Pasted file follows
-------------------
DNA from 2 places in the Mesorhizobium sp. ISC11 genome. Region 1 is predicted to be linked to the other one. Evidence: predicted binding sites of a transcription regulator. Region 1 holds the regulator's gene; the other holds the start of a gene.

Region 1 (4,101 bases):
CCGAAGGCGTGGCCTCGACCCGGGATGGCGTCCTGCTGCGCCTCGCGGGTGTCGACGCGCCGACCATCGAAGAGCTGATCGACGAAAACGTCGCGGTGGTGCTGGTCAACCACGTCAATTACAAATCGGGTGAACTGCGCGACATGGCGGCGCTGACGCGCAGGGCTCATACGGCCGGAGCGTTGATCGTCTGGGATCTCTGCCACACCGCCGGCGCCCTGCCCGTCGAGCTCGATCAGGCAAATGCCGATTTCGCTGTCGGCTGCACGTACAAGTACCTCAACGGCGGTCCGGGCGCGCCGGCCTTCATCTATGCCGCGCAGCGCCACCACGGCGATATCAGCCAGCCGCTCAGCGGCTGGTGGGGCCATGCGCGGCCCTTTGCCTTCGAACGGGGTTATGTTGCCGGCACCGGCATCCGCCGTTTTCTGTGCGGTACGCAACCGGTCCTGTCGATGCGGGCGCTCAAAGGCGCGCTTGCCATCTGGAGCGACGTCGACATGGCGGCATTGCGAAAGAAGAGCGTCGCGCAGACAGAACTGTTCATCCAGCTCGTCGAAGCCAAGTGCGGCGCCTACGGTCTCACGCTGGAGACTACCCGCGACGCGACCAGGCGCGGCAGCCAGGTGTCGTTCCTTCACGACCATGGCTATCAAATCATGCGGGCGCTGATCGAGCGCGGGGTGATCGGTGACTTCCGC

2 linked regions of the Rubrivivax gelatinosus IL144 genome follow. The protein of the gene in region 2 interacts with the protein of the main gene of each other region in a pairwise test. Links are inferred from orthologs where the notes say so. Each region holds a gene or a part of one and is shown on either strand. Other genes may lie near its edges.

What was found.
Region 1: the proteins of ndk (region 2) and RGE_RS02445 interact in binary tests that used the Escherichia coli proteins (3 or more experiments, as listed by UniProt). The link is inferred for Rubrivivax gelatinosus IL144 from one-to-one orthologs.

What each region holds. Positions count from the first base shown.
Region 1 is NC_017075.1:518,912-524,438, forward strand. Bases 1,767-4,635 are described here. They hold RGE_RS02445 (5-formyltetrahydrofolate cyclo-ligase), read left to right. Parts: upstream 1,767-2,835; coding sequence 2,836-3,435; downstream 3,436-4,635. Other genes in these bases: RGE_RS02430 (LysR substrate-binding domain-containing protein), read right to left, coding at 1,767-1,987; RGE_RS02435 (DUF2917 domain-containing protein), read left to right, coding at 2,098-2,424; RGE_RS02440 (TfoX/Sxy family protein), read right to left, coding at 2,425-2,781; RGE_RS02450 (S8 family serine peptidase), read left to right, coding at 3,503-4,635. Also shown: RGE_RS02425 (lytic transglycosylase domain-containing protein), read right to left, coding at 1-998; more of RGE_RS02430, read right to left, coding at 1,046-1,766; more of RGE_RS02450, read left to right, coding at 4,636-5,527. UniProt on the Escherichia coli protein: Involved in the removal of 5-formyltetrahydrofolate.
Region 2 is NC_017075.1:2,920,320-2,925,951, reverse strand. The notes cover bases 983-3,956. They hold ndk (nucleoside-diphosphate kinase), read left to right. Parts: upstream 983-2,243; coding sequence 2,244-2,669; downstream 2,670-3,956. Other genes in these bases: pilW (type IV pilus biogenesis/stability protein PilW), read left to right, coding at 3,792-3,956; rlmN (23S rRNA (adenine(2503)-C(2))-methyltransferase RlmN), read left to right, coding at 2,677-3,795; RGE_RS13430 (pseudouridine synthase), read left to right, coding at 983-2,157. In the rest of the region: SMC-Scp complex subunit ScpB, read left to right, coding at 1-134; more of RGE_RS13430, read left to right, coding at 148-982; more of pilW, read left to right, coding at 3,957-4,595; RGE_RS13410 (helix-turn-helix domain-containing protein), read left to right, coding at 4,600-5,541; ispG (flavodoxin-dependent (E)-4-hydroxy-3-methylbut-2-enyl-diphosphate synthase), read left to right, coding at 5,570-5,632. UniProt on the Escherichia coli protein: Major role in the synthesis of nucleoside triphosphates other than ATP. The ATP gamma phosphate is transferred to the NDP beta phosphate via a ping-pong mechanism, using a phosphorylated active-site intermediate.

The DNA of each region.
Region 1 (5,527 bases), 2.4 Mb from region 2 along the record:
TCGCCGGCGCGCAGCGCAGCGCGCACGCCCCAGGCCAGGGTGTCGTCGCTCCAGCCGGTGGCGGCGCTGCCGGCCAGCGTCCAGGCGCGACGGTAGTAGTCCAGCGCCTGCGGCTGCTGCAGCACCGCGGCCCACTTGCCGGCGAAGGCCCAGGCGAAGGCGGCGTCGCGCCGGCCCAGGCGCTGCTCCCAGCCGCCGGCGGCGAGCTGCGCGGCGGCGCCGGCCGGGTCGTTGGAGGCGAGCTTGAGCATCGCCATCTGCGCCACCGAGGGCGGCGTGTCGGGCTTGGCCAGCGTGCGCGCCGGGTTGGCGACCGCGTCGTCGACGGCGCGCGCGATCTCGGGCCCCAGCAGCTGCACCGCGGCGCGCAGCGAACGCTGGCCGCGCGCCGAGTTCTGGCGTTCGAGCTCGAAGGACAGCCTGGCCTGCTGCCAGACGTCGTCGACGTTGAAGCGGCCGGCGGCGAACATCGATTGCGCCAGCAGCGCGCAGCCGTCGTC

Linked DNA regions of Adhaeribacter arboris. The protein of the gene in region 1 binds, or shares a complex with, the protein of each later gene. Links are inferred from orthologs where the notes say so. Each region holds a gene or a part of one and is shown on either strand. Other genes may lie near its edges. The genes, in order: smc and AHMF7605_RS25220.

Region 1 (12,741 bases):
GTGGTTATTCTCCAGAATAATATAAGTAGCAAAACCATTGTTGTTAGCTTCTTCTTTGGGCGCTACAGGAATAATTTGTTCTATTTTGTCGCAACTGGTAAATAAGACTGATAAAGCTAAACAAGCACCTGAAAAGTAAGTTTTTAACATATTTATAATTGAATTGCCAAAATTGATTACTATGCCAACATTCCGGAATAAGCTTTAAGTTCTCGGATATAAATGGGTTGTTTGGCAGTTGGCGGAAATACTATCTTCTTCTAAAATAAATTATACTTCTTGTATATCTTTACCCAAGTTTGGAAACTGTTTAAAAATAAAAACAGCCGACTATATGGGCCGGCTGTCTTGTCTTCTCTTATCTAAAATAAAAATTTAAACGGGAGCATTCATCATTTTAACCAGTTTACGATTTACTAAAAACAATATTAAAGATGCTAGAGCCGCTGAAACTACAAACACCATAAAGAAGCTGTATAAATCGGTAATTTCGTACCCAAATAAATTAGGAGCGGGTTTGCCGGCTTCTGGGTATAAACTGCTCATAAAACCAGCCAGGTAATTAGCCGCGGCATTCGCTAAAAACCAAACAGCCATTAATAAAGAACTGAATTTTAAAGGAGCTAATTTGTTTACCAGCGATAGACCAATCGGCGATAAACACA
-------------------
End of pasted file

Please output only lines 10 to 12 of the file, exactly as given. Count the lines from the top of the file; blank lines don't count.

The DNA of each region.
Region 1 (5,527 bases), 2.4 Mb from region 2 along the record:
TCGCCGGCGCGCAGCGCAGCGCGCACGCCCCAGGCCAGGGTGTCGTCGCTCCAGCCGGTGGCGGCGCTGCCGGCCAGCGTCCAGGCGCGACGGTAGTAGTCCAGCGCCTGCGGCTGCTGCAGCACCGCGGCCCACTTGCCGGCGAAGGCCCAGGCGAAGGCGGCGTCGCGCCGGCCCAGGCGCTGCTCCCAGCCGCCGGCGGCGAGCTGCGCGGCGGCGCCGGCCGGGTCGTTGGAGGCGAGCTTGAGCATCGCCATCTGCGCCACCGAGGGCGGCGTGTCGGGCTTGGCCAGCGTGCGCGCCGGGTTGGCGACCGCGTCGTCGACGGCGCGCGCGATCTCGGGCCCCAGCAGCTGCACCGCGGCGCGCAGCGAACGCTGGCCGCGCGCCGAGTTCTGGCGTTCGAGCTCGAAGGACAGCCTGGCCTGCTGCCAGACGTCGTCGACGTTGAAGCGGCCGGCGGCGAACATCGATTGCGCCAGCAGCGCGCAGCCGTCGTC